With coronavirus still a threat around the world, tourism in Japan is at an all-time low. One of the hardest hit cities is Kyoto, which relies heavily on the industry for the economic prosperity of both the city and its residents. With fewer foreign tourists than ever, the streets of Kyoto have become empty and many businesses have suffered, so the city has attempted a number of promotions to try to preemptively reignite its tourism industry.
One of those campaigns is a collaboration between JR West and Chinese e-commerce company Alibaba, which held a virtual tourism event for Chinese viewers in the form of a live-streamed tour of Arashiyama, one of Kyoto’s most popular sightseeing spots. The video featured Japanese resident and Chinese native Tokyo Archie, an influencer with over one million Chinese followers who posts content on sightseeing spots and eateries in Japan. It was live-streamed on Alibaba’s video service, Taobao Live, on Nov 9.
▼ Nearby Arashiyama’s Nonomiya Shrine
The virtual tour, which lasted two hours, started with an introduction of the Sagano Scenic Railway, then proceeded to visit several sightseeing spots around Arashiyama, and even included a ride in a rickshaw. At one point over 100,000 viewers tuned into the livestream, likely making it a very successful project.
The idea was to instill interest in Kyoto, to inspire travelers to visit again once travel restrictions have been lifted. According to an Alibaba representative, Kyoto was selected because Japan always ranks top among desirable travel destinations for Chinese travelers, who do, in fact, make up much of Japan’s tourist numbers–and who are the biggest spenders.
▼ The Togetsukyo Bridge, which connects Arashiyama to the rest of Kyoto
But Japanese netizens were frankly stunned that JR would host such an event. Many complained that Kyoto had already been suffering from overtourism before the pandemic, making the city and its sighsteeing spots too crowded with “rude” international travelers. No one wants to go back to those days of overstuffed buses and fully booked hotels, so many were scathingly critical of the event.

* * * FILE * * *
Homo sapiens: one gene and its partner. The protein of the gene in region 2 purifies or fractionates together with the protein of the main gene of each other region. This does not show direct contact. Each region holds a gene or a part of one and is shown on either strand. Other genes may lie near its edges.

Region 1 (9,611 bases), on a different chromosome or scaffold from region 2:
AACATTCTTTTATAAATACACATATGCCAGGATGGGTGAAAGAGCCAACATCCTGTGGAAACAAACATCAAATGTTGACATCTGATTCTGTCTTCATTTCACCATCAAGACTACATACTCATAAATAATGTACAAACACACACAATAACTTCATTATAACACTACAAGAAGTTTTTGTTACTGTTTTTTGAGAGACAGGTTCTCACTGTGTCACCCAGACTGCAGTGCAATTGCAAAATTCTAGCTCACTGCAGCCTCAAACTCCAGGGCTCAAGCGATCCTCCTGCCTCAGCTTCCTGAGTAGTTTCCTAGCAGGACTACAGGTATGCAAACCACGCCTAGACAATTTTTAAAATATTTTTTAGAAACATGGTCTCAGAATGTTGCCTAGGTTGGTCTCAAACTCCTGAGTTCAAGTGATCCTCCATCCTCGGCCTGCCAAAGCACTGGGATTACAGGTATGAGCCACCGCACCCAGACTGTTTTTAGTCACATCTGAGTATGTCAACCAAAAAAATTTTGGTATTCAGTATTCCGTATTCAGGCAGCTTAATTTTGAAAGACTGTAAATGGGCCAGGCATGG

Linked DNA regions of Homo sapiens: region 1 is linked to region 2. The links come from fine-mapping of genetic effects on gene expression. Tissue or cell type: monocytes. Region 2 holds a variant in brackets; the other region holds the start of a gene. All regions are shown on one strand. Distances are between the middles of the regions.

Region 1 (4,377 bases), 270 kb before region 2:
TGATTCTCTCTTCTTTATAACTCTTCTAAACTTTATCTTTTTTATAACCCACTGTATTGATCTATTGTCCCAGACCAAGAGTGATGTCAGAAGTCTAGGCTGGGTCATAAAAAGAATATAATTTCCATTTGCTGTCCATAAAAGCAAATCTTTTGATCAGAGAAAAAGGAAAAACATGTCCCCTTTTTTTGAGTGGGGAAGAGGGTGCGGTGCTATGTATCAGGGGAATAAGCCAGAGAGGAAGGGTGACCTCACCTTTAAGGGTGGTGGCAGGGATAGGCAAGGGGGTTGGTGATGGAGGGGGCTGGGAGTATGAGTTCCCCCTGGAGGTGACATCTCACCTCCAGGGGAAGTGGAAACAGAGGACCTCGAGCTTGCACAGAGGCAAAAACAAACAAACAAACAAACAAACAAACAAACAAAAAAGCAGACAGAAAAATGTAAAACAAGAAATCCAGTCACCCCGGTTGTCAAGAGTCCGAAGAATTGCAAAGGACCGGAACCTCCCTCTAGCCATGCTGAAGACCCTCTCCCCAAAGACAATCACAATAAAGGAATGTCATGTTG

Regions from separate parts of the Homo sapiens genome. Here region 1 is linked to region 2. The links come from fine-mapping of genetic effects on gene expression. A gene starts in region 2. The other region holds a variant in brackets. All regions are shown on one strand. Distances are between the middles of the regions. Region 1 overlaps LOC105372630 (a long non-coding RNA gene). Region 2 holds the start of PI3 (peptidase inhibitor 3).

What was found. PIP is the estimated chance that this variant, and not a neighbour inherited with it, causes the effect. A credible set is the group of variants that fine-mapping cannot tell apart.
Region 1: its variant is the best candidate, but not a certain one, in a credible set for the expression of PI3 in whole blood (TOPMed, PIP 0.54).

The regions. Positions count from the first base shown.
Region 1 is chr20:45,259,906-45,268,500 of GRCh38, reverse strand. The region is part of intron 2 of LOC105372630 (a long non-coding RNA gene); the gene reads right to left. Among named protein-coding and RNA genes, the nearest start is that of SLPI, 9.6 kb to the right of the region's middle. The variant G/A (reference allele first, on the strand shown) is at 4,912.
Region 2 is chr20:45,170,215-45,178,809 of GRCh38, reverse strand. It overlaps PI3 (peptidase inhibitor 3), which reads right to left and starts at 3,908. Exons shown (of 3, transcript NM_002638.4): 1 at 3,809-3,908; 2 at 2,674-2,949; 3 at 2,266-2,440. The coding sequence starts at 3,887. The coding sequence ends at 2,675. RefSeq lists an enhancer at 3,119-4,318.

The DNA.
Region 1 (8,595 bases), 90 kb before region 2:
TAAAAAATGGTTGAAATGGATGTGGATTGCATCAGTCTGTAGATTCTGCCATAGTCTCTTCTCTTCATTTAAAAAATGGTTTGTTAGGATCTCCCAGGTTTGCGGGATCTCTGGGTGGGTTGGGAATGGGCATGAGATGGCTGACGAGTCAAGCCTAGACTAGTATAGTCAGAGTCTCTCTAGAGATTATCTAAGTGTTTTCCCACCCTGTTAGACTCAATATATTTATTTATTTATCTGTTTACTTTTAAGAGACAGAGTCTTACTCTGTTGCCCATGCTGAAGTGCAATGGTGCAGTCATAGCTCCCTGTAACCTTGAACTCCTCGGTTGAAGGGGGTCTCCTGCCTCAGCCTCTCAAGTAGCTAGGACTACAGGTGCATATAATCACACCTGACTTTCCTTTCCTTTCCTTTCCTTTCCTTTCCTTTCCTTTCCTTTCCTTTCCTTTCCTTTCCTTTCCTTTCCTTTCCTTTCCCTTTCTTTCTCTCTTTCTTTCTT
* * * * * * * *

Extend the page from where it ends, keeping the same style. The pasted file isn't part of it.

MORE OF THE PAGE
“Are you kidding me? Just as Kyoto was starting to get back to its beautiful self…Just please stop.”
“No…Kyoto, you really haven’t learned your lesson, have you?”
“They really don’t learn. If you rely on China the same thing will happen as before.”
“Why are they relying so much on international travelers? They never learn. If you’re going to do something like this, why not offer it domestically?”
“Just stop it! [Tourists] ruin the city and are annoying!”
“I just get depressed when I think about all those crowds coming back again. This plan hasn’t considered the residents at all.”
“You idiots can’t see past the short-term profits. The only people who think we need inbound tourism is you.”
“This is the last chance for Japanese people to go to Kyoto.”
▼ The famous bamboo forests of Arashiyama are also considered a “victim” of international tourists, who’ve carved their names into the trunks of the bamboo trees.
It’s important to note that, though a good portion of the crowds in Kyoto do come from China, the overtourism problem is a result of too many international tourists in general, as well as an overabundance of Japanese school groups, who are significant contributors to the overcrowding of the city as well. If you’ve been to Kyoto in the last few years, you’ll understand why was it voted by international travelers as the top big city in the world to visit for 2020…but you’ll also understand why some say the city really doesn’t need to promote itself any more than it already has.
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